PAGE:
at 9-12 months

Interactive Books

There are many different kinds of books for babies: board books, touch and feel books, cloth books, bath books, pop-up books, accordion books … the list goes on and on! These books have one thing in common – they encourage you and your baby to PLAY!

Right now, your baby is learning faster than they ever will again, and they are learning by playing. Play helps your baby build hand-eye coordination and muscle control. Play is how your baby discovers the sights, sounds and smells around them, and playing with your baby shows them how much you love them and want to be with them. Play is important work for your baby right now, but they can’t do it alone. They need you to guide them as they explore their world and learn new skills.

Interactive books are the perfect way to get the fun started. Babies love to hold and chew board books, run their hands across the textures in a touch and feel book, splash in the tub with a squeaky rubber duck bath book, and they’ll squeal with delight at a lift-the-flap surprise.


Peek-a-boo has been a favourite baby game for generations. Not only is it fun for you and your baby, playing peek-a-boo teaches your baby important new skills – it encourages bonding and attachment between you and your baby, it helps develop your baby’s motor skills and it helps them to learn about object permanence (that even when they can’t see an object, it is still there). Watch your baby’s excitement as they anticipate seeing your face or finding a hidden toy.

How to Play Peek-a-Boo with a Young Baby:

no 1 Peek a boo


  • Hold your hands or a cloth in front of your face. Ask your baby “Where’s Mommy?” in a fun and playful voice.

  • As you open your hands or pull the cloth away, say, “Peek-a-Boo! Here I am!” in a happy voice.



  • You can also use a teddy bear or a toy to play peek-a-boo by covering the toy and asking, “Where is Teddy?” Pull the cloth off the bear and say, “Here she is!”.

  • Slowly, your baby will learn that even though they can’t see the toy, it is still there, behind the cloth and they may begin to look for it themselves.

Lift the Flap Books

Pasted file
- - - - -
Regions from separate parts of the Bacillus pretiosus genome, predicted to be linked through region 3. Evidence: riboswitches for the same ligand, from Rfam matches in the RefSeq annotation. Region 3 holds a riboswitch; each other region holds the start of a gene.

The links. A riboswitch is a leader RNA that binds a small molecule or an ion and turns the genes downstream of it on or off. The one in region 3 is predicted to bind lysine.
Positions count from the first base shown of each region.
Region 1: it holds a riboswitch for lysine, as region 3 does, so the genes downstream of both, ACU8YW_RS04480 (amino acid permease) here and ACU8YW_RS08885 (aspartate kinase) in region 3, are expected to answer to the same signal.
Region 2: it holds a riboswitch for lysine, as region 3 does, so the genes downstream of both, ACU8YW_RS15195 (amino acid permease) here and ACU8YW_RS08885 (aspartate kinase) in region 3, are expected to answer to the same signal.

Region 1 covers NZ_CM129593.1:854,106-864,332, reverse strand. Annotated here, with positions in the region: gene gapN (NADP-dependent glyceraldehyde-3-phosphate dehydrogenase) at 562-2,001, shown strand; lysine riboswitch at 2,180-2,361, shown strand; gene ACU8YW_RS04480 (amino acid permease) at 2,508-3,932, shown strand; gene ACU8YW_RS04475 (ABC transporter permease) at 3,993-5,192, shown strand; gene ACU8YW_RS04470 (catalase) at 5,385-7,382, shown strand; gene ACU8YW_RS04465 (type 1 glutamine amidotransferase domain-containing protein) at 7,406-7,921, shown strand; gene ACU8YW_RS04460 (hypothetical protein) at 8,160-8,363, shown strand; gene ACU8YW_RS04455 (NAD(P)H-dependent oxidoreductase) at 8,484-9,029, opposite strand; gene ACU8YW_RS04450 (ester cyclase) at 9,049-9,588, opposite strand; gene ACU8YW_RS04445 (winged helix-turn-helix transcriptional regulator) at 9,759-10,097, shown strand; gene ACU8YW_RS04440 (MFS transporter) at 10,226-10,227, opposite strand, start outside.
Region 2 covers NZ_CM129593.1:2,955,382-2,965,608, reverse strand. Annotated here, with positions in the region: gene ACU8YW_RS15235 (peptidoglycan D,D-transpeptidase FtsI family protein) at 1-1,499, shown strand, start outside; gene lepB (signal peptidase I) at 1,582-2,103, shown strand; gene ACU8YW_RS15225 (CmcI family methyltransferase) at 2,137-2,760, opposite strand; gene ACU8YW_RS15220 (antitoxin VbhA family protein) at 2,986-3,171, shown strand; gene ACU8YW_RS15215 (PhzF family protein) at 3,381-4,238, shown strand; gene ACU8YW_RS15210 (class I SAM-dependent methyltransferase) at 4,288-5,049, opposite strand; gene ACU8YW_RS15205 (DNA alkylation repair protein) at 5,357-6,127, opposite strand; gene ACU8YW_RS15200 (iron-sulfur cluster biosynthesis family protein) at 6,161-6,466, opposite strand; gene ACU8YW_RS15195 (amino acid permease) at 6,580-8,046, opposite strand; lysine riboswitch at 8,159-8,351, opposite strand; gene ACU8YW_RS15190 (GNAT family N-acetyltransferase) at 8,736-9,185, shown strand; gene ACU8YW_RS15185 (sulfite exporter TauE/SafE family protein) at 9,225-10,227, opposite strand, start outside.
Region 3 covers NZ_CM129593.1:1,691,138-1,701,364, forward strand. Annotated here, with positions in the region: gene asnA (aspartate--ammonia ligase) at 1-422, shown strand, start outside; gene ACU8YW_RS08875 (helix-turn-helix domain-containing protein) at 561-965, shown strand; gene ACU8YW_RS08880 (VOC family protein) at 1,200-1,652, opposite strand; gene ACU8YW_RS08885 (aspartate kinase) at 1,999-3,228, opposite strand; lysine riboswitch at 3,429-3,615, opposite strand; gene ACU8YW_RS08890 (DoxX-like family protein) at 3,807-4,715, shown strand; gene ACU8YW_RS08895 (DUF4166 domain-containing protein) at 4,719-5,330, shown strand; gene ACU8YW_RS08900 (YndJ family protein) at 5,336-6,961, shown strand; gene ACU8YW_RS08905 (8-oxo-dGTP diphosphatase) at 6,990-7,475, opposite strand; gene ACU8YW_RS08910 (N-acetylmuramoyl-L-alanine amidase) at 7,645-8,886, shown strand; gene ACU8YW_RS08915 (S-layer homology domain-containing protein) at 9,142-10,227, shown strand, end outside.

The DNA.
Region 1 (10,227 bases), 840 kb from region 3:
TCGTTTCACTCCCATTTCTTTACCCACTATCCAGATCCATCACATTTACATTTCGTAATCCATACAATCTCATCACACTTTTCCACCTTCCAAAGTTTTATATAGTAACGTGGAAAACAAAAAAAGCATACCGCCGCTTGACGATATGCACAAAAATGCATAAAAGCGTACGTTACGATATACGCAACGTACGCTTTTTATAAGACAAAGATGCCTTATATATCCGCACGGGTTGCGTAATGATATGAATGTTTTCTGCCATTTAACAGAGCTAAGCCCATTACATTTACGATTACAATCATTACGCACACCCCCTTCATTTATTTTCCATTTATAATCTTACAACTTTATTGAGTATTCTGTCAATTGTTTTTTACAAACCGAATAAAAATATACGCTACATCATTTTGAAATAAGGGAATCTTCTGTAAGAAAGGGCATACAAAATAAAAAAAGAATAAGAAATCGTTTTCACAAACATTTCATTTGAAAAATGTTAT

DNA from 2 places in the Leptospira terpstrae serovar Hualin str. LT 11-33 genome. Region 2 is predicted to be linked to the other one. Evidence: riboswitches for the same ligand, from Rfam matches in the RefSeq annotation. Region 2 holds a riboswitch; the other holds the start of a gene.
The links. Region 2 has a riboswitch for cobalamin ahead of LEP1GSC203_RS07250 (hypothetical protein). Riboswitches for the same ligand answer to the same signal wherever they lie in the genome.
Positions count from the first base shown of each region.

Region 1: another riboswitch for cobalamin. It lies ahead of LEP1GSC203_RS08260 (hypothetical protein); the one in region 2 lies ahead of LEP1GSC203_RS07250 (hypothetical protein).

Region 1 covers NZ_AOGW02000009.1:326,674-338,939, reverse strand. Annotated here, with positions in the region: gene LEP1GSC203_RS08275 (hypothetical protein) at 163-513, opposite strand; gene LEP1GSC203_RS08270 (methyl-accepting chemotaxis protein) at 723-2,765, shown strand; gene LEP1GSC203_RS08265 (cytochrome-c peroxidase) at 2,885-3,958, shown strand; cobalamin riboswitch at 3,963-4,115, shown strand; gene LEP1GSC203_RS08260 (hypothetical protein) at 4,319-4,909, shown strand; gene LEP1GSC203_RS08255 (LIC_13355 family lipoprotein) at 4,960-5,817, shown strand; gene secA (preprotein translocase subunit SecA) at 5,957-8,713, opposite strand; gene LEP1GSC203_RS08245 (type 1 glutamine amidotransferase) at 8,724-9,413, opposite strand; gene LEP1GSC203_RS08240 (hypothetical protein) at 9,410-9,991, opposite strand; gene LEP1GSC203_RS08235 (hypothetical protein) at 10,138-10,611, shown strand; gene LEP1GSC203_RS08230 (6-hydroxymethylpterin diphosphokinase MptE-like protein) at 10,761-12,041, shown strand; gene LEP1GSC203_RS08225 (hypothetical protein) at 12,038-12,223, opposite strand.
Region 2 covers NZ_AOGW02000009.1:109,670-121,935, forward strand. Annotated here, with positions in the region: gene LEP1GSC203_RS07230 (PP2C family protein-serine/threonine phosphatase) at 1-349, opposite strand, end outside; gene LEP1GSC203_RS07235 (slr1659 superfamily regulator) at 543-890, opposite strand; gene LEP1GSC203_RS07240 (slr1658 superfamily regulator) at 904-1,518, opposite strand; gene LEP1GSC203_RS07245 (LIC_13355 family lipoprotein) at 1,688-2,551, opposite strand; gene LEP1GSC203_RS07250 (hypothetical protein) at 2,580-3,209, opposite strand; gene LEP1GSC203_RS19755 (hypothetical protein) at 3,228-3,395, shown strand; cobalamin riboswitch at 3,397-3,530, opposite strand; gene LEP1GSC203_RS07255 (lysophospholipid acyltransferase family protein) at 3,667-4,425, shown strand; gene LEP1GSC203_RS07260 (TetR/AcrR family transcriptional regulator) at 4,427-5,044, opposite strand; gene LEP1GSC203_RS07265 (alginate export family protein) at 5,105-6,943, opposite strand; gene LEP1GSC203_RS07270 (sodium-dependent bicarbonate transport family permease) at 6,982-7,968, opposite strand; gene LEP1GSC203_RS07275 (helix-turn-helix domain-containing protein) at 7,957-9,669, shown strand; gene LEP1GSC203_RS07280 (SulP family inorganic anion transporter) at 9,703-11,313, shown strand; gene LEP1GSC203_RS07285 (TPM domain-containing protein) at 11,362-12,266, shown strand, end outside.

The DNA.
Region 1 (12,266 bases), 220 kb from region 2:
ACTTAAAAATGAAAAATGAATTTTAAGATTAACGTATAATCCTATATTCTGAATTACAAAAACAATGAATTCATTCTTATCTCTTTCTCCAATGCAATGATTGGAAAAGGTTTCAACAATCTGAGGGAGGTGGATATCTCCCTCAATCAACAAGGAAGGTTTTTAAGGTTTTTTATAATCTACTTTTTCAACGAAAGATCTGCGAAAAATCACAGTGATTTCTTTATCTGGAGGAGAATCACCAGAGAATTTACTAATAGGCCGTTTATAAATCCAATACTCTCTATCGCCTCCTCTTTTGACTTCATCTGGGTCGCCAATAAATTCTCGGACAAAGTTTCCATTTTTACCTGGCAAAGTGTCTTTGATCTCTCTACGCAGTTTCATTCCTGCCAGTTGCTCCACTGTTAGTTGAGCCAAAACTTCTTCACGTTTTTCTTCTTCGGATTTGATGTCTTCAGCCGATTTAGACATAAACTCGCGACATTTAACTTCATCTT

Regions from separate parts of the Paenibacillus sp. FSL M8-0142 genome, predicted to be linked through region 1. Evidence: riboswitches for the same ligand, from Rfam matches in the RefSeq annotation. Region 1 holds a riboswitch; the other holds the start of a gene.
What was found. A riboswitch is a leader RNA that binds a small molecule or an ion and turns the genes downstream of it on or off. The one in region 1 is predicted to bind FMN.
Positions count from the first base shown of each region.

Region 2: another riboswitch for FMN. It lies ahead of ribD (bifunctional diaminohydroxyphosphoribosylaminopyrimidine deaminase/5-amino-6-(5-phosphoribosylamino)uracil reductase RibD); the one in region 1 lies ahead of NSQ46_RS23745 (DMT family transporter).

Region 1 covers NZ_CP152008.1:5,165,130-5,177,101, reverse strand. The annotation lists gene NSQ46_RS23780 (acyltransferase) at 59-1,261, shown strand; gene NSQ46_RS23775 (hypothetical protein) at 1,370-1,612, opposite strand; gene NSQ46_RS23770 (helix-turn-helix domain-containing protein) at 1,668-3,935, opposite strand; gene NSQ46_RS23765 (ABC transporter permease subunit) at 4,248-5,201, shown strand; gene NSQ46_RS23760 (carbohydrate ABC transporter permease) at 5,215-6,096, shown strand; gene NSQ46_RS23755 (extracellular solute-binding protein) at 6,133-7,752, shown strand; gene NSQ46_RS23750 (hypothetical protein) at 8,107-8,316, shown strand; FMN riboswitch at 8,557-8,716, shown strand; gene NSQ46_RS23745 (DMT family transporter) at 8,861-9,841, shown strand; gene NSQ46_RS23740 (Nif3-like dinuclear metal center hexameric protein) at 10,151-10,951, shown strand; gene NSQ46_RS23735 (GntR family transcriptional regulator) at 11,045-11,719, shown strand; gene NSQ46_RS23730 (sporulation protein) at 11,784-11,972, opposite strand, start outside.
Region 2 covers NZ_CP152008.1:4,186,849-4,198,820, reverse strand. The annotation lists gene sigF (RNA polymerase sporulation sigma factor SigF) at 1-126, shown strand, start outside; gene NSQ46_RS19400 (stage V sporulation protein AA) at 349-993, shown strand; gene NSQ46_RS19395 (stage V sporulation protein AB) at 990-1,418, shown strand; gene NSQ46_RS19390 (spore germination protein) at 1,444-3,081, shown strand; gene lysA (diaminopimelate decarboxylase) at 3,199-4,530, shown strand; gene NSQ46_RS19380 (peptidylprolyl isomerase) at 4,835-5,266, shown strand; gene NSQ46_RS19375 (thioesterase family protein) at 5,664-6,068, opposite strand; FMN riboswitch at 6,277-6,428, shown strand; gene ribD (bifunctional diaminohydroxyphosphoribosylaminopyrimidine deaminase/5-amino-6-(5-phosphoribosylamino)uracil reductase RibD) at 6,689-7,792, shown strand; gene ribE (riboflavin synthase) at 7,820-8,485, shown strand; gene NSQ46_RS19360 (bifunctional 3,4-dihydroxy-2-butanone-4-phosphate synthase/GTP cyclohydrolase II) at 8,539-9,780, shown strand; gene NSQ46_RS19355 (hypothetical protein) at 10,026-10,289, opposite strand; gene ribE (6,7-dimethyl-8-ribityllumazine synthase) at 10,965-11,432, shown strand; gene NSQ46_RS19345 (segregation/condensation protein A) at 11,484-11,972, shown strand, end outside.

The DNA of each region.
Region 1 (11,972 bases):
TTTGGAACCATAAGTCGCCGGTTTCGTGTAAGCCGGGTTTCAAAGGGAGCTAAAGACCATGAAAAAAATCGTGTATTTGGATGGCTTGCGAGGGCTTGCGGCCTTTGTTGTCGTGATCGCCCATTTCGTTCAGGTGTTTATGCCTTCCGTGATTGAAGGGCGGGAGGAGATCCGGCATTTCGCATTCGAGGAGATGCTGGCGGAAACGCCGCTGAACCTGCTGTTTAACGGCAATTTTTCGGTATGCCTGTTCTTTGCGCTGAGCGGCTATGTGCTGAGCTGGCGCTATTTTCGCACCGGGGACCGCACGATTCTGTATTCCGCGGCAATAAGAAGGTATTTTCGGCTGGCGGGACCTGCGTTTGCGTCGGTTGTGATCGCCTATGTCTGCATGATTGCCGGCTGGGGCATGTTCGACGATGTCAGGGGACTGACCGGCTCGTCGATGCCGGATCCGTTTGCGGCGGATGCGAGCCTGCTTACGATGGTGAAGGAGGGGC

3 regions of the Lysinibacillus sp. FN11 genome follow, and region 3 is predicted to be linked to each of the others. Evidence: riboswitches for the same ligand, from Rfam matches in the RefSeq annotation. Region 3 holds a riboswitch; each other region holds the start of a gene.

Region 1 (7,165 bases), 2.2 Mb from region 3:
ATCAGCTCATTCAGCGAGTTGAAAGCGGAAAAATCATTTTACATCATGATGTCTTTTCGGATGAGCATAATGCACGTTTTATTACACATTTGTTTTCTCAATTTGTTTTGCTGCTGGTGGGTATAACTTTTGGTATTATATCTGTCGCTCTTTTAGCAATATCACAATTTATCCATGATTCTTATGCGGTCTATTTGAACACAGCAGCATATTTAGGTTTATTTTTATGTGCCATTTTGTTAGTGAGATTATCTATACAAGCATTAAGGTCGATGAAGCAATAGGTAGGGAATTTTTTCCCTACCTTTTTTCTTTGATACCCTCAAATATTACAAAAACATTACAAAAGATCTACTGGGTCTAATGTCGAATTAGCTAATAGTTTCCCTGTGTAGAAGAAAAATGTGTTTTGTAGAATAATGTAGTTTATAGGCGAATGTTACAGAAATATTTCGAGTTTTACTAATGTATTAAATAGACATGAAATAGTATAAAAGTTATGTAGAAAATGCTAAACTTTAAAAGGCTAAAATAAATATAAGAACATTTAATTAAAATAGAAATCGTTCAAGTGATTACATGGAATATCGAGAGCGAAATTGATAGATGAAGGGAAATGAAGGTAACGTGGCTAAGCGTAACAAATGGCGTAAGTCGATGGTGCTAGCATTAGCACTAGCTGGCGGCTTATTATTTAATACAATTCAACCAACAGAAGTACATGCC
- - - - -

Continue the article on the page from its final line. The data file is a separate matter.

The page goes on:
Another fun way to play peek-a-boo is by reading lift-the-flap books. These books feature flaps that can be lifted to reveal pictures or words hidden underneath. Your baby will love the element of surprise and will be very curious about what is behind the flap. Toddlers love to learn the words for all the images they find hiding behind the flaps. Lift-the-flap books can provide a great opportunity to talk to your baby about the story: “What do you think is behind the ball? … A puppy dog? … (open the flaps) … Yes! It IS a puppy dog! … what does a puppy dog say? Yes, woof, woof!”

When you are reading a lift-the-flap book to a very young baby, you will have to lift the flaps for them, but later on, around 10 months, your baby will love to reach out and lift the flaps themselves, to reveal the hidden surprise. Lift the flap books are a great way to encourage hand/eye coordination and fine motor control. Lift the flap books also teach children the concept of object permanence by showing babies that objects that are covered are still there, even when they can’t see them.

When looking for lift-the-flap books for your child, look for durable board books with sturdy flaps that will stand up to lots of peeking and tugging. Sometimes, even the most durable flaps may get pulled off, but don’t throw them away. You can usually fix them by applying clear tape to the top and underside of the flaps, giving your child continued enjoyment of the book for years to come.

Touch and Feel Books

Touch and feel books feature textured pages for baby to feel. These books will engage and stimulate your baby’s senses. They also teach your baby the connection between the sensation of what they are feeling and the words they are hearing. For example, if a page shows an image of a rough road featuring a sandpaper texture, you can help your baby gently run their fingers over the sandpaper and describe the texture they are feeling: “Oh, this road is very rough! Let’s turn the page and see what is next … Look! There’s an icy pond! Lets touch it … it feels very smo-o-o-oth, doesn’t it?


touch and feel 2


When looking for great touch and feel books, look for ones that feature textures that will be more obvious and appealing to babies. Babies will love books that feature soft fuzzy fur, crinkly fabrics, and raised bumpy textures. The more you play with your baby, the more they will learn. Try to take time each day to stop and play with your baby. It’s a wonderful investment in their future.

For a great list of interactive books, visit us at



Return to How to Read to Your Baby

Contact Information

Phone: (902) 470-6487 or (902) 470-7763
IWK Health Centre 
5850/5980 University Avenue 
PO Box 9700
Halifax, NS B3K 6R8
Fax: (902) 470-8785


I'd like to express my appreciation for the Hey Diddle Diddle CD. My son, William, was born mid-July. Every evening, I rock him and sing along with the CD. He instantly relaxes and usually falls asleep. I've even started to take it for car rides. He once stopped crying and fell asleep by the time I backed out of the driveway! My favourite track is You Are My Sunshine. I find Monsters Love Banana Bread terribly catchy, even though I am not a fan of country music.

Katherine and Baby William

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